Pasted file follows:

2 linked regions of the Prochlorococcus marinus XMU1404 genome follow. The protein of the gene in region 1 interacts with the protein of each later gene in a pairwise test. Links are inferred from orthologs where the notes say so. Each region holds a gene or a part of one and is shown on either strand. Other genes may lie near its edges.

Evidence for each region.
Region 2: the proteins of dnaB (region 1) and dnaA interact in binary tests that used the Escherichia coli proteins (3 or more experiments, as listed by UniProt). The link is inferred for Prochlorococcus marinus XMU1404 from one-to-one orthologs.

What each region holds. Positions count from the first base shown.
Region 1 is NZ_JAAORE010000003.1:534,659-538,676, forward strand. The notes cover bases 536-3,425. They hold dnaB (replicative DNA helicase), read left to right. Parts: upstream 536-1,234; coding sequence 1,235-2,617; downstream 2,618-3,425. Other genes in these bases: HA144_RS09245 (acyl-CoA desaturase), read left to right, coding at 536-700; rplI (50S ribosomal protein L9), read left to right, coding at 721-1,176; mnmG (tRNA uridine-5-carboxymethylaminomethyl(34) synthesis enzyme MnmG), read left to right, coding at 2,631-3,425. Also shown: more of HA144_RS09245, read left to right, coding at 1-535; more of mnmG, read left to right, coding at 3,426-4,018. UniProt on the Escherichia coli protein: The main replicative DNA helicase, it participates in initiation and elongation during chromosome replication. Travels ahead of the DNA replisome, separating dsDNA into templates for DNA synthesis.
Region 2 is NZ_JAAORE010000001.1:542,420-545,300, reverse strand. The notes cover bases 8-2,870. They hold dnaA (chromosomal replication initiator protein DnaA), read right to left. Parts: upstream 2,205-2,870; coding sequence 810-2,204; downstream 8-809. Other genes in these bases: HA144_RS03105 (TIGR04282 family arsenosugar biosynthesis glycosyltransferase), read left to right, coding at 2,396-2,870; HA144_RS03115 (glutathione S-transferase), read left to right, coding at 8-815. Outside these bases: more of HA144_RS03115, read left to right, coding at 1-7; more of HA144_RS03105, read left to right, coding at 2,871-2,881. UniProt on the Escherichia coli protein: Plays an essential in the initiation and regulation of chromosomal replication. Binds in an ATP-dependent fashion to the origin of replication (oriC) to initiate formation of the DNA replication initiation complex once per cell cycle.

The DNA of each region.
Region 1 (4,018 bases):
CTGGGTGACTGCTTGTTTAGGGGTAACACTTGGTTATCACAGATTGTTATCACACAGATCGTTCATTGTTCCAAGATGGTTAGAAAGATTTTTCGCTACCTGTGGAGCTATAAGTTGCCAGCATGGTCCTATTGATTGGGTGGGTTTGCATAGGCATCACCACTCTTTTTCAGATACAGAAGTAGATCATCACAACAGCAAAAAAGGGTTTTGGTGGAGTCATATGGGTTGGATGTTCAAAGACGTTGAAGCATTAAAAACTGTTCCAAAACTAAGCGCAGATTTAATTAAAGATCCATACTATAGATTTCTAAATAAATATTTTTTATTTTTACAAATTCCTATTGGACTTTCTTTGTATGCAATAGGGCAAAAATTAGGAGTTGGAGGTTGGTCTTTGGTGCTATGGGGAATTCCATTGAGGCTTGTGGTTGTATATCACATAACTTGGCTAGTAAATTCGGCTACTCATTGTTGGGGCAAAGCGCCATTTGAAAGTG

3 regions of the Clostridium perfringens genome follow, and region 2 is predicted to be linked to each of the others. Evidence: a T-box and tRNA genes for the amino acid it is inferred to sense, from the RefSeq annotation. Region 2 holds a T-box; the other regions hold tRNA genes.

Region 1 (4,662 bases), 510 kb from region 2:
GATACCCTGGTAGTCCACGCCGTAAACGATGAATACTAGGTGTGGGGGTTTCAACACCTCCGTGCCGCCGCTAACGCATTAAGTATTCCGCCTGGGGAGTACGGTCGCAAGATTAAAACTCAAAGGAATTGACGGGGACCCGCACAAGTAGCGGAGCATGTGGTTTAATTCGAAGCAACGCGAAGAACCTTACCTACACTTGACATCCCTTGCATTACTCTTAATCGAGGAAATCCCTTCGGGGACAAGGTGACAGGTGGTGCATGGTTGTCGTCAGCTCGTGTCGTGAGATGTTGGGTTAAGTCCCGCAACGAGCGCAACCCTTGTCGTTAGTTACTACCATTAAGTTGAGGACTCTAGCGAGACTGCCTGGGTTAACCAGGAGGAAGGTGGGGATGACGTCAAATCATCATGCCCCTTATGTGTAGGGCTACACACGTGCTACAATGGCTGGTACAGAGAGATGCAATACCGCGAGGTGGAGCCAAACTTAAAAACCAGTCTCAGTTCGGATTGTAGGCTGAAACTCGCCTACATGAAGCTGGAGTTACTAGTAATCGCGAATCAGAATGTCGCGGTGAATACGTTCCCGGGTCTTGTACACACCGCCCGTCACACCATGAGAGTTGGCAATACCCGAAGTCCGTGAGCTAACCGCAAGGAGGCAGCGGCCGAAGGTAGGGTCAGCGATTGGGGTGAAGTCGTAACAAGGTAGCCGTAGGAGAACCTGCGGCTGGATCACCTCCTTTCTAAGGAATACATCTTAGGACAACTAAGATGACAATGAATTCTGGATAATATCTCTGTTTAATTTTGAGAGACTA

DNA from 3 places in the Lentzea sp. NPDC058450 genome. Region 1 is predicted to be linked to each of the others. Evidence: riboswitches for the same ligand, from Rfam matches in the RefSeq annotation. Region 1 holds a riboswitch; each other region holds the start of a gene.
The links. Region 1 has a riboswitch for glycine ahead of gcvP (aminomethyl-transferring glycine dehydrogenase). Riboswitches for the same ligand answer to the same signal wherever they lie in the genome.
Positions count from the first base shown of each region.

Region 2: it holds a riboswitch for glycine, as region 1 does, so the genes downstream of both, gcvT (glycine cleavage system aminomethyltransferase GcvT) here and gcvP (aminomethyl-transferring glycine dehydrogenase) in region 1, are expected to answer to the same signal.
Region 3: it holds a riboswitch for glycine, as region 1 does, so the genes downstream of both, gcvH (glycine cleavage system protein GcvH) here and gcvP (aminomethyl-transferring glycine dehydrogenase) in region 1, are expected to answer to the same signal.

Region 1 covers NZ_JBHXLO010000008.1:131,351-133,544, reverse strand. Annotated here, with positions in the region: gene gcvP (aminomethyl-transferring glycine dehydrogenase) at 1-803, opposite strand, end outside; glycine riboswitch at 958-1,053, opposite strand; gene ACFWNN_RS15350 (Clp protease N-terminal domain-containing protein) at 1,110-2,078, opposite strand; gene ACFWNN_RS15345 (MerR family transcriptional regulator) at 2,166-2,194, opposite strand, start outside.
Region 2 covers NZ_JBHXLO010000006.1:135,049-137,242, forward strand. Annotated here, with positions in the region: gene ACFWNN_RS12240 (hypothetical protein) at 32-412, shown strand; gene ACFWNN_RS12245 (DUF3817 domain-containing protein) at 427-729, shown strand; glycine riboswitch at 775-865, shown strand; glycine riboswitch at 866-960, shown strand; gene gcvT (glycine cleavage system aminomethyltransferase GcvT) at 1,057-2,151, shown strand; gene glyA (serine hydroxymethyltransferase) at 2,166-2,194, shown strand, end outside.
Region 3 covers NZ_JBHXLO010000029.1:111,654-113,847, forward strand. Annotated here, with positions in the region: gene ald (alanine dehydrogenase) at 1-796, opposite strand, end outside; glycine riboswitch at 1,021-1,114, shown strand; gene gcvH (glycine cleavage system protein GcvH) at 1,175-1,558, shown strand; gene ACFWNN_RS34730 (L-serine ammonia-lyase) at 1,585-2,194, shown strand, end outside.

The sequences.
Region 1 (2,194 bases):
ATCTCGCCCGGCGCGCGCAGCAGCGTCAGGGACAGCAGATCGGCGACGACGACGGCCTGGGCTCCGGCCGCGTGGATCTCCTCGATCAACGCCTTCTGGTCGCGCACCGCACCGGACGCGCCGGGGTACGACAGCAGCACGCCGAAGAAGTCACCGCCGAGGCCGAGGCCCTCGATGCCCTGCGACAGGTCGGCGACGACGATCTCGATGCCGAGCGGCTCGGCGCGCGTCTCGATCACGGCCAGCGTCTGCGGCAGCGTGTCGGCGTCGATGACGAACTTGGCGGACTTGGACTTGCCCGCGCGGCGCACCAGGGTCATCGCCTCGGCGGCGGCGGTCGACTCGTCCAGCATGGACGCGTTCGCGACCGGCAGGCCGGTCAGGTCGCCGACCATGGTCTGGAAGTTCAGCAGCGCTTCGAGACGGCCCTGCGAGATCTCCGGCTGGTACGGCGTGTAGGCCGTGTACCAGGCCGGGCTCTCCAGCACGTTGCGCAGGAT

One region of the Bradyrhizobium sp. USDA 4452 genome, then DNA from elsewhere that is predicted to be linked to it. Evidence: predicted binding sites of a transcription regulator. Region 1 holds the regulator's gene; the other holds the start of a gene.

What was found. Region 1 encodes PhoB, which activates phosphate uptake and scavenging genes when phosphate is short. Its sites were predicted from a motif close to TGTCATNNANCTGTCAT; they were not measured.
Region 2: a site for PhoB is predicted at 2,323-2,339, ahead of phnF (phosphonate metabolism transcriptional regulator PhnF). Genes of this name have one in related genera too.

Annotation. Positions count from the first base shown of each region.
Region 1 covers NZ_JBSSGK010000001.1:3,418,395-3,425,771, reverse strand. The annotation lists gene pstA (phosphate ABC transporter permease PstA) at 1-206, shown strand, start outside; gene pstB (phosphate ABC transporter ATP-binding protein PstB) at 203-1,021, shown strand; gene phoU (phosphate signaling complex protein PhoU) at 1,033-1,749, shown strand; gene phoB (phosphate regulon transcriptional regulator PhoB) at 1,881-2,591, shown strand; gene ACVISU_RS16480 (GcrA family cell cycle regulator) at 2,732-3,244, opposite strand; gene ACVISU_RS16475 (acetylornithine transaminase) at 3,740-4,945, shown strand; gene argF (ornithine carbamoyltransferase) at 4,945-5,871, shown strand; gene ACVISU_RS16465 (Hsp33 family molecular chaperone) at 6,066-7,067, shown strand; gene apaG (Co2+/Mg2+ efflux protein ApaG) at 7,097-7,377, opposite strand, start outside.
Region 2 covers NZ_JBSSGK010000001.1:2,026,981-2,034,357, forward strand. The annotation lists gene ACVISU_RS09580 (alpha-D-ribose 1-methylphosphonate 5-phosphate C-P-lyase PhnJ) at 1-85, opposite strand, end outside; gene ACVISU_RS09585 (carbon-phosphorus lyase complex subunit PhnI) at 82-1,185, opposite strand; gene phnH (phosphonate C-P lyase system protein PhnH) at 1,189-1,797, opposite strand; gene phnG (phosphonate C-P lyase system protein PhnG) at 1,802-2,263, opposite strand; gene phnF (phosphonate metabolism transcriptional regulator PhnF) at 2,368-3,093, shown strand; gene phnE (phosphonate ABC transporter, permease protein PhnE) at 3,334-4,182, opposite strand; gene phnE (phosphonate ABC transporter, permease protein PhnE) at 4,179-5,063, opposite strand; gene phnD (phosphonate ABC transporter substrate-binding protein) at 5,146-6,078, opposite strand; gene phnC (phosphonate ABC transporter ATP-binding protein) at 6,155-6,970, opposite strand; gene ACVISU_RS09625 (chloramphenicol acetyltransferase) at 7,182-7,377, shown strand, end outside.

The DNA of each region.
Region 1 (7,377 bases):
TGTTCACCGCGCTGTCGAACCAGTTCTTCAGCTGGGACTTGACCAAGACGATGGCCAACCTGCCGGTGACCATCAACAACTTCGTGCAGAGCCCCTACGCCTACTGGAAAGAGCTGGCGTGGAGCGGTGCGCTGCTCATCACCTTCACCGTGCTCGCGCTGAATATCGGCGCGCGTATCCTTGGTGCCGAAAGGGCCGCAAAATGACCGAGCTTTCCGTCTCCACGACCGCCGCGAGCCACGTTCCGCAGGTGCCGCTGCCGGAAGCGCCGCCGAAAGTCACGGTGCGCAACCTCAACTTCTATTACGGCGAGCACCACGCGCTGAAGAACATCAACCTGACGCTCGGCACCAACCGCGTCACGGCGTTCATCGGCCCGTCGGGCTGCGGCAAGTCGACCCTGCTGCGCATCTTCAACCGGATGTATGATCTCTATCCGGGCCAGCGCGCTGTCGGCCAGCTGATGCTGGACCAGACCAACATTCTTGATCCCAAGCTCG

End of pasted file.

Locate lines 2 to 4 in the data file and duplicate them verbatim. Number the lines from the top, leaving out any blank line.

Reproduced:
Evidence for each region.
Region 2: the proteins of dnaB (region 1) and dnaA interact in binary tests that used the Escherichia coli proteins (3 or more experiments, as listed by UniProt). The link is inferred for Prochlorococcus marinus XMU1404 from one-to-one orthologs.

What each region holds. Positions count from the first base shown.